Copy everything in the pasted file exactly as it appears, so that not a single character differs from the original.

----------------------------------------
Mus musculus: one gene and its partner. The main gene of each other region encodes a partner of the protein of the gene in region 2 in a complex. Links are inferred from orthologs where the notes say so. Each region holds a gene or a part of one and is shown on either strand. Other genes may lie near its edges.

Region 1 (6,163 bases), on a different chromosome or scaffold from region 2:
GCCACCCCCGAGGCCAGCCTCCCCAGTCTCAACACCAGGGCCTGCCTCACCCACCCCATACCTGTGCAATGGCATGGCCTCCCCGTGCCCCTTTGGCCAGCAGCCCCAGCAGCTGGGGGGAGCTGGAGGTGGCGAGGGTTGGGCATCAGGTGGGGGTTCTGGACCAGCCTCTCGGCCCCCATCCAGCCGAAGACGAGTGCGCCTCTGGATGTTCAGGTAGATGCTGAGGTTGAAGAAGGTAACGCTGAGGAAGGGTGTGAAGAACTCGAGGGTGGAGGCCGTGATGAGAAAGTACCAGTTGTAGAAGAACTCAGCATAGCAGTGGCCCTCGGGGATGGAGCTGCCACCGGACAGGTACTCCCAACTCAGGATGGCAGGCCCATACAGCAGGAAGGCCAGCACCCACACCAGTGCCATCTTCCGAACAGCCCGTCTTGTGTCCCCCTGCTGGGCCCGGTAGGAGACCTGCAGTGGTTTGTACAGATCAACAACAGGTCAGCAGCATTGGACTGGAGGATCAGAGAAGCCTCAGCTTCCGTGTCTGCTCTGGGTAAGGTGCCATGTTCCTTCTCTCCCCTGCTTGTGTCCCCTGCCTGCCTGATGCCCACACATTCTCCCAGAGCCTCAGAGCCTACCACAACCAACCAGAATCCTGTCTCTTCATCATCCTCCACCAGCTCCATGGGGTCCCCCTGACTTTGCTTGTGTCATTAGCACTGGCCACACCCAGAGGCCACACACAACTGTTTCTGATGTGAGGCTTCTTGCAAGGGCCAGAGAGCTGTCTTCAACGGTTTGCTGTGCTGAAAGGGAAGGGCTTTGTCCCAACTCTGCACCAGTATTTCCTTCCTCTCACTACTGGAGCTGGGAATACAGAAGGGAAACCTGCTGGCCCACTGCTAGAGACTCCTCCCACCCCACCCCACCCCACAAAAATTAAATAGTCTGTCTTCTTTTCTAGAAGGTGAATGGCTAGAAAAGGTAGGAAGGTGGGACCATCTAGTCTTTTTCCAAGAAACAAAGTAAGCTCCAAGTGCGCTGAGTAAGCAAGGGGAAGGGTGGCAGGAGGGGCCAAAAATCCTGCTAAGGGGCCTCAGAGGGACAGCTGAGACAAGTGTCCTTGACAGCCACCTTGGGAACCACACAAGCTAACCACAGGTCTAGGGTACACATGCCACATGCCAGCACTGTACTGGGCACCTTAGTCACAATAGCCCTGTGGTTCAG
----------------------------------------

Mus musculus: one gene and its partner. The main gene of each other region encodes a partner of the protein of the gene in region 2 in a complex. Links are inferred from orthologs where the notes say so. Each region holds a gene or a part of one and is shown on either strand. Other genes may lie near its edges.

Region 1 (6,163 bases), on a different chromosome or scaffold from region 2:
GCCACCCCCGAGGCCAGCCTCCCCAGTCTCAACACCAGGGCCTGCCTCACCCACCCCATACCTGTGCAATGGCATGGCCTCCCCGTGCCCCTTTGGCCAGCAGCCCCAGCAGCTGGGGGGAGCTGGAGGTGGCGAGGGTTGGGCATCAGGTGGGGGTTCTGGACCAGCCTCTCGGCCCCCATCCAGCCGAAGACGAGTGCGCCTCTGGATGTTCAGGTAGATGCTGAGGTTGAAGAAGGTAACGCTGAGGAAGGGTGTGAAGAACTCGAGGGTGGAGGCCGTGATGAGAAAGTACCAGTTGTAGAAGAACTCAGCATAGCAGTGGCCCTCGGGGATGGAGCTGCCACCGGACAGGTACTCCCAACTCAGGATGGCAGGCCCATACAGCAGGAAGGCCAGCACCCACACCAGTGCCATCTTCCGAACAGCCCGTCTTGTGTCCCCCTGCTGGGCCCGGTAGGAGACCTGCAGTGGTTTGTACAGATCAACAACAGGTCAGCAGCATTGGACTGGAGGATCAGAGAAGCCTCAGCTTCCGTGTCTGCTCTGGGTAAGGTGCCATGTTCCTTCTCTCCCCTGCTTGTGTCCCCTGCCTGCCTGATGCCCACACATTCTCCCAGAGCCTCAGAGCCTACCACAACCAACCAGAATCCTGTCTCTTCATCATCCTCCACCAGCTCCATGGGGTCCCCCTGACTTTGCTTGTGTCATTAGCACTGGCCACACCCAGAGGCCACACACAACTGTTTCTGATGTGAGGCTTCTTGCAAGGGCCAGAGAGCTGTCTTCAACGGTTTGCTGTGCTGAAAGGGAAGGGCTTTGTCCCAACTCTGCACCAGTATTTCCTTCCTCTCACTACTGGAGCTGGGAATACAGAAGGGAAACCTGCTGGCCCACTGCTAGAGACTCCTCCCACCCCACCCCACCCCACAAAAATTAAATAGTCTGTCTTCTTTTCTAGAAGGTGAATGGCTAGAAAAGGTAGGAAGGTGGGACCATCTAGTCTTTTTCCAAGAAACAAAGTAAGCTCCAAGTGCGCTGAGTAAGCAAGGGGAAGGGTGGCAGGAGGGGCCAAAAATCCTGCTAAGGGGCCTCAGAGGGACAGCTGAGACAAGTGTCCTTGACAGCCACCTTGGGAACCACACAAGCTAACCACAGGTCTAGGGTACACATGCCACATGCCAGCACTGTACTGGGCACCTTAGTCACAATAGCCCTGTGGTTCAG